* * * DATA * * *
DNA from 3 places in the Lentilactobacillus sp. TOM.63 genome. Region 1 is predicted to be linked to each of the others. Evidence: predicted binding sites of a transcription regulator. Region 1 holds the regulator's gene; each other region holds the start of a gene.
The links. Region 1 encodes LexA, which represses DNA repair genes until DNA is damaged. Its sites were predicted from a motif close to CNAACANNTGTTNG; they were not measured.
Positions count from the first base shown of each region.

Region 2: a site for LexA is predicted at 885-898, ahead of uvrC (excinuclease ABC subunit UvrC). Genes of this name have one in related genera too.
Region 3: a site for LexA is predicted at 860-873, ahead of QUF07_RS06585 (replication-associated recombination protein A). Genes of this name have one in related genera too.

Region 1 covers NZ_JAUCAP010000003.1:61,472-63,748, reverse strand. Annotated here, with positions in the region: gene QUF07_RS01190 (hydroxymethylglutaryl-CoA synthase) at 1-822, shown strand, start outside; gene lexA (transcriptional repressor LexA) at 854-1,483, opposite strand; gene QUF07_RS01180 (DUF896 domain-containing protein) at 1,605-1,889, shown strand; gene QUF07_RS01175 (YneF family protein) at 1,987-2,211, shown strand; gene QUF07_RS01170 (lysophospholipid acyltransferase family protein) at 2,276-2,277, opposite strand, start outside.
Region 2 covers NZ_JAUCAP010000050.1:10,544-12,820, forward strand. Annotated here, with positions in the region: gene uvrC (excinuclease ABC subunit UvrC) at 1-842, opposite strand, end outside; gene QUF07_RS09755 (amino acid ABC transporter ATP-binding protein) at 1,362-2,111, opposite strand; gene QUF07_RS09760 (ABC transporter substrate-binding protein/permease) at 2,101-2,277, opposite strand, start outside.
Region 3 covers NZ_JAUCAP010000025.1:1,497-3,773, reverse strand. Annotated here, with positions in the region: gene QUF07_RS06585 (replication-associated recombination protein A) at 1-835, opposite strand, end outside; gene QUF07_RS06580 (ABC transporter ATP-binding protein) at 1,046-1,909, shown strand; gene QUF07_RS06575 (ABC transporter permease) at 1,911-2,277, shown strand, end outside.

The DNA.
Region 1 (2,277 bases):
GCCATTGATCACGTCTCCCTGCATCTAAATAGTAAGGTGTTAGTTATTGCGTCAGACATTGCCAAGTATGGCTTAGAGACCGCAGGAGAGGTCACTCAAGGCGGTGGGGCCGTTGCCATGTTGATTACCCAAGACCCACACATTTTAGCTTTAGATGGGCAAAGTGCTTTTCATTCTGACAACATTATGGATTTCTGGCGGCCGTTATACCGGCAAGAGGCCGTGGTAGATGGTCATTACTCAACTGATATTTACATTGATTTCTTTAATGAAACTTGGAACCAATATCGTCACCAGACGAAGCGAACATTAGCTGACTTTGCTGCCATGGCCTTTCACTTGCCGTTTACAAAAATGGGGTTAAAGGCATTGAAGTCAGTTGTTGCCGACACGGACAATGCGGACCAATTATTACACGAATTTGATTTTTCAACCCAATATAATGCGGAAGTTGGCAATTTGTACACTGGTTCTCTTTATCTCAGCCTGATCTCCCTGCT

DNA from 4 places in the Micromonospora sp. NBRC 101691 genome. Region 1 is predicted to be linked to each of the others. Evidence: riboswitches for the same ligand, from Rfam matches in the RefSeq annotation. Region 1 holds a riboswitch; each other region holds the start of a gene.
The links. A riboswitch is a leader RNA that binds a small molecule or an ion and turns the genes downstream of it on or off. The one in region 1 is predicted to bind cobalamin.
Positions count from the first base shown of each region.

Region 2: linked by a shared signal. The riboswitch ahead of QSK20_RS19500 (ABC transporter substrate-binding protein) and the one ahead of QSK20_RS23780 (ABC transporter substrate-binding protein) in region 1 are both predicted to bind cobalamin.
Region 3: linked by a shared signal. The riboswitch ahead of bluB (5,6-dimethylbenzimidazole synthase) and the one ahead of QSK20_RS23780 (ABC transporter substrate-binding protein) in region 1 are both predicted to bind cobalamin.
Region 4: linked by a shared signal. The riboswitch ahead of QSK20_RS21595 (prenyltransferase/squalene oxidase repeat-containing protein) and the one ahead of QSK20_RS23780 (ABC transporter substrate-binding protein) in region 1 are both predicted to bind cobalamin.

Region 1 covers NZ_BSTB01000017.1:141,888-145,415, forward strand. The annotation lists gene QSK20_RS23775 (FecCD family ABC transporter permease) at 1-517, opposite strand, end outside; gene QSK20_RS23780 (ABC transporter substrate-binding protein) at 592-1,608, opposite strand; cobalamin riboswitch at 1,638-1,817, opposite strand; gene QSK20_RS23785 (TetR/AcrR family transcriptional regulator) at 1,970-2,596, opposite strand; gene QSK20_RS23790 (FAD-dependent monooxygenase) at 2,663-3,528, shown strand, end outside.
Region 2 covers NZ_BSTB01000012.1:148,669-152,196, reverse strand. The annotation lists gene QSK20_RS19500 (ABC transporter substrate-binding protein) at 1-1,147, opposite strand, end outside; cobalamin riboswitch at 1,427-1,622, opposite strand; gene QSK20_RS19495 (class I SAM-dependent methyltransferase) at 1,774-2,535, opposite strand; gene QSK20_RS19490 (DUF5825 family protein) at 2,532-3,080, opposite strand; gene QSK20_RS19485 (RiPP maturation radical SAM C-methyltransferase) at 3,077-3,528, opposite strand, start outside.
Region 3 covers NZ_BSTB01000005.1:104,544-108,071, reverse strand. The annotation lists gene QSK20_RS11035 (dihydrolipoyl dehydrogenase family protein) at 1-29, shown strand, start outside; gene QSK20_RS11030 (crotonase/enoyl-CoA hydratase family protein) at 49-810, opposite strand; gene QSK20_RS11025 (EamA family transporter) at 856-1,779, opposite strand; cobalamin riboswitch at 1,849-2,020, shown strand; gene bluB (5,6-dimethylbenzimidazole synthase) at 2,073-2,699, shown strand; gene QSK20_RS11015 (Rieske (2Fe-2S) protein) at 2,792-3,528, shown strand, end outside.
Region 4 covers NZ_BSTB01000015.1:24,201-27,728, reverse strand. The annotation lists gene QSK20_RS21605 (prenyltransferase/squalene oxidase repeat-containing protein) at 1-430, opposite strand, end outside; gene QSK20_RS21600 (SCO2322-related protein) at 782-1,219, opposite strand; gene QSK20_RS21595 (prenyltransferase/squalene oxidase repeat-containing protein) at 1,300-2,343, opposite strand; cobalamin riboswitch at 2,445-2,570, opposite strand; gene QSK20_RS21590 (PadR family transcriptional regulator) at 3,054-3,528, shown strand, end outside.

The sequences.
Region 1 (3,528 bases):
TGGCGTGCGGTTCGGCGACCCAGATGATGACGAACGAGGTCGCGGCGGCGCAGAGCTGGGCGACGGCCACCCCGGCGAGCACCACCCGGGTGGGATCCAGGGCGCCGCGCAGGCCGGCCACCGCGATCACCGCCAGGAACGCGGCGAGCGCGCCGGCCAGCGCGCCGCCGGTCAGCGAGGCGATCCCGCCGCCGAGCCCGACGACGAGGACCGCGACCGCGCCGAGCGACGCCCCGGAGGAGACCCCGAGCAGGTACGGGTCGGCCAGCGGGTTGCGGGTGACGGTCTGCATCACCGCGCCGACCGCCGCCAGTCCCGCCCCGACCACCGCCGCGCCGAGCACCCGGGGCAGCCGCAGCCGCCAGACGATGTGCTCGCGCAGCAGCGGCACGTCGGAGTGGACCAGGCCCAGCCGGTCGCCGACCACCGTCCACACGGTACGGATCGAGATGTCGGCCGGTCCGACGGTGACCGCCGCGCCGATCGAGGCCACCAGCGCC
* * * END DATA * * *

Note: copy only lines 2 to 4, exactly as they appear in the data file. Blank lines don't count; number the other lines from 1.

The links. Region 1 encodes LexA, which represses DNA repair genes until DNA is damaged. Its sites were predicted from a motif close to CNAACANNTGTTNG; they were not measured.
Positions count from the first base shown of each region.

Region 2: a site for LexA is predicted at 885-898, ahead of uvrC (excinuclease ABC subunit UvrC). Genes of this name have one in related genera too.